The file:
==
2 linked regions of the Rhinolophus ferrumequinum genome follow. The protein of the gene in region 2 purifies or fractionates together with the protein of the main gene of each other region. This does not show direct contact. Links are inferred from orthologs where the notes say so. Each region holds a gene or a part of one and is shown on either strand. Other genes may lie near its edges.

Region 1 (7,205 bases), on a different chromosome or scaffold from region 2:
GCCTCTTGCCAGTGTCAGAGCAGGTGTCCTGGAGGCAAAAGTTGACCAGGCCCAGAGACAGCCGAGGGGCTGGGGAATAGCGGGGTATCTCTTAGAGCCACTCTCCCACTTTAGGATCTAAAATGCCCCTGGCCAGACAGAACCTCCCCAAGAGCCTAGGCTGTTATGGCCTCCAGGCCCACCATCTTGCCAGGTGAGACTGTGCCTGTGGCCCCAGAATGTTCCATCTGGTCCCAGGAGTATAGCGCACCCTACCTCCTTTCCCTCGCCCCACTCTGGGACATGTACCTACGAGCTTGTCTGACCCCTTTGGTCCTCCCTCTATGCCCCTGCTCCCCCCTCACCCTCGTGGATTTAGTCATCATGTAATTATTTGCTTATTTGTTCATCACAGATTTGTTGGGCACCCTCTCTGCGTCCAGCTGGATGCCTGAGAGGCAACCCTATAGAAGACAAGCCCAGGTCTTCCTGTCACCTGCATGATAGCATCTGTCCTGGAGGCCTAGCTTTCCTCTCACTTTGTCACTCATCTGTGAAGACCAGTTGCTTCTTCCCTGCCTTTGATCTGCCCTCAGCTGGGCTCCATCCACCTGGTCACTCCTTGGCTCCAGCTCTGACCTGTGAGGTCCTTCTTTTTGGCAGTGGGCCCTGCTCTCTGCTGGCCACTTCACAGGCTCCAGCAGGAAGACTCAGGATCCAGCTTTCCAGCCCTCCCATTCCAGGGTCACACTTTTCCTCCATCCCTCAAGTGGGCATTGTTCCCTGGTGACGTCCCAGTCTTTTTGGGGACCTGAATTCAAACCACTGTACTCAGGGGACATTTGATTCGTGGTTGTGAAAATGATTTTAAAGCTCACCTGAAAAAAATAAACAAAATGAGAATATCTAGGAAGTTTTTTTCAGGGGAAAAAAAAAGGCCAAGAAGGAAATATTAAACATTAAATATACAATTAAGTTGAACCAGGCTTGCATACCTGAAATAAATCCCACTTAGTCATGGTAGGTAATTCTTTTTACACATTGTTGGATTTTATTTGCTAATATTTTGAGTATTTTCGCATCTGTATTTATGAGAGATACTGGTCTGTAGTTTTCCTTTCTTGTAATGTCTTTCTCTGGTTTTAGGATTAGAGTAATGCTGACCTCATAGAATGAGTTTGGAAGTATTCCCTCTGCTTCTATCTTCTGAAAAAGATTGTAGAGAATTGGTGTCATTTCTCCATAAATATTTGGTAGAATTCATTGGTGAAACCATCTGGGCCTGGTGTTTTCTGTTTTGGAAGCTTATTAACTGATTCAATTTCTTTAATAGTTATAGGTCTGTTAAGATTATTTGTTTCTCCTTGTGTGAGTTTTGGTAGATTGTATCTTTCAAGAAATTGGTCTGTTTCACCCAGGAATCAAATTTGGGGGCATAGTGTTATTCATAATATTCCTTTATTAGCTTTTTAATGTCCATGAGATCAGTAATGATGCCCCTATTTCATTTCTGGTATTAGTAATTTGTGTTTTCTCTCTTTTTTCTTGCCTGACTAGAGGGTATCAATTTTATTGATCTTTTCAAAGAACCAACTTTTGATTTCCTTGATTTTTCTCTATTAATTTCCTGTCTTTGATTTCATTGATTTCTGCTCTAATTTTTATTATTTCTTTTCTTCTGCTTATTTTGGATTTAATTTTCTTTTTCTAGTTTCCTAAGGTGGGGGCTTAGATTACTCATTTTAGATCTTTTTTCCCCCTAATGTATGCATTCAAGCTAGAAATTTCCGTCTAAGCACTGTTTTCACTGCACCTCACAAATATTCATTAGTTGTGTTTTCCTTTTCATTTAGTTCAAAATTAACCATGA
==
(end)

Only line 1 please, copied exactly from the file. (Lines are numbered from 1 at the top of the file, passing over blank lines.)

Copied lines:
2 linked regions of the Rhinolophus ferrumequinum genome follow. The protein of the gene in region 2 purifies or fractionates together with the protein of the main gene of each other region. This does not show direct contact. Links are inferred from orthologs where the notes say so. Each region holds a gene or a part of one and is shown on either strand. Other genes may lie near its edges.